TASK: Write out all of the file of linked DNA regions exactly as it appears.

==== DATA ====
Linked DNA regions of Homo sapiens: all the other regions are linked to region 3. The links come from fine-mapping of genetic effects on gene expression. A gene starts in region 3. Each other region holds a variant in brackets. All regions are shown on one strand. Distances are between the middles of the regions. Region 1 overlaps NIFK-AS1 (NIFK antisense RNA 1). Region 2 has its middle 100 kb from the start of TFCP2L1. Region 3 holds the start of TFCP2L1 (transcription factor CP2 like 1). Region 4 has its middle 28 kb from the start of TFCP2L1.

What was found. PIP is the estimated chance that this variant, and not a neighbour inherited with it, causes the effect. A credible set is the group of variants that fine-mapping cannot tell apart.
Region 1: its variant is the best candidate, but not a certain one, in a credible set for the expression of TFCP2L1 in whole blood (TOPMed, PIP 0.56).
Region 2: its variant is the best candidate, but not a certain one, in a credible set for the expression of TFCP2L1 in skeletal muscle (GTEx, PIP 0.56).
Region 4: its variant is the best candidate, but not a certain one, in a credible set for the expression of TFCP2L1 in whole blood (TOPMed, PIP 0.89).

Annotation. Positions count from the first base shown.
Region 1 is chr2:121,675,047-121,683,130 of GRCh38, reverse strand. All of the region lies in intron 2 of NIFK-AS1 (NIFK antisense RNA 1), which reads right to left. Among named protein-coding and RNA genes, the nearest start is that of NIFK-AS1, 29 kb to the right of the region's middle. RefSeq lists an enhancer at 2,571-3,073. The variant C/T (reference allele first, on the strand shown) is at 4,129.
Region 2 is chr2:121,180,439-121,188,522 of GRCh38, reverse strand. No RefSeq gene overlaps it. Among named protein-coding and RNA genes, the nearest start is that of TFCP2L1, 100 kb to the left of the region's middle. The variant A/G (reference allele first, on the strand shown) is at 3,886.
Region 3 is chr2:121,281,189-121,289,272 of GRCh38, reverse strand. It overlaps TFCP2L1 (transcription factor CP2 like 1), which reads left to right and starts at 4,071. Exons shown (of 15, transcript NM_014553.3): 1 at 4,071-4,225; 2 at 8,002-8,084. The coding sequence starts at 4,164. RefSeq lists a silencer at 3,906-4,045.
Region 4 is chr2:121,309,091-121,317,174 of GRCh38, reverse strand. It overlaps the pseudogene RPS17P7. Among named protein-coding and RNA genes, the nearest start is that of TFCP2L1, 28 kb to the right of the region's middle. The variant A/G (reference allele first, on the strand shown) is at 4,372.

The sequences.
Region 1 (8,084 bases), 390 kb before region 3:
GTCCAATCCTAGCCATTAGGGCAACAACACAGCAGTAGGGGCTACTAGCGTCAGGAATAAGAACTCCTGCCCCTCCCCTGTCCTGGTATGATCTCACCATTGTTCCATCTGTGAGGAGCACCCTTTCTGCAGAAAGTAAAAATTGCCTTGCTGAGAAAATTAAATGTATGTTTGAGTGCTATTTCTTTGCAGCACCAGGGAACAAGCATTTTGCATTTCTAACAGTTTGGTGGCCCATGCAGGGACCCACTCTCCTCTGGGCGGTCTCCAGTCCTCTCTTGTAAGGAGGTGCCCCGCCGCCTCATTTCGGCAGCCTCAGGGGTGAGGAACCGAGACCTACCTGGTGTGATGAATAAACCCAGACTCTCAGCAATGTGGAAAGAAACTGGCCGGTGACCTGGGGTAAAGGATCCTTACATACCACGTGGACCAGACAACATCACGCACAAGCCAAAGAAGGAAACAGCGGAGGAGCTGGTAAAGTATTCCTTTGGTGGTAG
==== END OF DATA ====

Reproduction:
Linked DNA regions of Homo sapiens: all the other regions are linked to region 3. The links come from fine-mapping of genetic effects on gene expression. A gene starts in region 3. Each other region holds a variant in brackets. All regions are shown on one strand. Distances are between the middles of the regions. Region 1 overlaps NIFK-AS1 (NIFK antisense RNA 1). Region 2 has its middle 100 kb from the start of TFCP2L1. Region 3 holds the start of TFCP2L1 (transcription factor CP2 like 1). Region 4 has its middle 28 kb from the start of TFCP2L1.

What was found. PIP is the estimated chance that this variant, and not a neighbour inherited with it, causes the effect. A credible set is the group of variants that fine-mapping cannot tell apart.
Region 1: its variant is the best candidate, but not a certain one, in a credible set for the expression of TFCP2L1 in whole blood (TOPMed, PIP 0.56).
Region 2: its variant is the best candidate, but not a certain one, in a credible set for the expression of TFCP2L1 in skeletal muscle (GTEx, PIP 0.56).
Region 4: its variant is the best candidate, but not a certain one, in a credible set for the expression of TFCP2L1 in whole blood (TOPMed, PIP 0.89).

Annotation. Positions count from the first base shown.
Region 1 is chr2:121,675,047-121,683,130 of GRCh38, reverse strand. All of the region lies in intron 2 of NIFK-AS1 (NIFK antisense RNA 1), which reads right to left. Among named protein-coding and RNA genes, the nearest start is that of NIFK-AS1, 29 kb to the right of the region's middle. RefSeq lists an enhancer at 2,571-3,073. The variant C/T (reference allele first, on the strand shown) is at 4,129.
Region 2 is chr2:121,180,439-121,188,522 of GRCh38, reverse strand. No RefSeq gene overlaps it. Among named protein-coding and RNA genes, the nearest start is that of TFCP2L1, 100 kb to the left of the region's middle. The variant A/G (reference allele first, on the strand shown) is at 3,886.
Region 3 is chr2:121,281,189-121,289,272 of GRCh38, reverse strand. It overlaps TFCP2L1 (transcription factor CP2 like 1), which reads left to right and starts at 4,071. Exons shown (of 15, transcript NM_014553.3): 1 at 4,071-4,225; 2 at 8,002-8,084. The coding sequence starts at 4,164. RefSeq lists a silencer at 3,906-4,045.
Region 4 is chr2:121,309,091-121,317,174 of GRCh38, reverse strand. It overlaps the pseudogene RPS17P7. Among named protein-coding and RNA genes, the nearest start is that of TFCP2L1, 28 kb to the right of the region's middle. The variant A/G (reference allele first, on the strand shown) is at 4,372.

The sequences.
Region 1 (8,084 bases), 390 kb before region 3:
GTCCAATCCTAGCCATTAGGGCAACAACACAGCAGTAGGGGCTACTAGCGTCAGGAATAAGAACTCCTGCCCCTCCCCTGTCCTGGTATGATCTCACCATTGTTCCATCTGTGAGGAGCACCCTTTCTGCAGAAAGTAAAAATTGCCTTGCTGAGAAAATTAAATGTATGTTTGAGTGCTATTTCTTTGCAGCACCAGGGAACAAGCATTTTGCATTTCTAACAGTTTGGTGGCCCATGCAGGGACCCACTCTCCTCTGGGCGGTCTCCAGTCCTCTCTTGTAAGGAGGTGCCCCGCCGCCTCATTTCGGCAGCCTCAGGGGTGAGGAACCGAGACCTACCTGGTGTGATGAATAAACCCAGACTCTCAGCAATGTGGAAAGAAACTGGCCGGTGACCTGGGGTAAAGGATCCTTACATACCACGTGGACCAGACAACATCACGCACAAGCCAAAGAAGGAAACAGCGGAGGAGCTGGTAAAGTATTCCTTTGGTGGTAG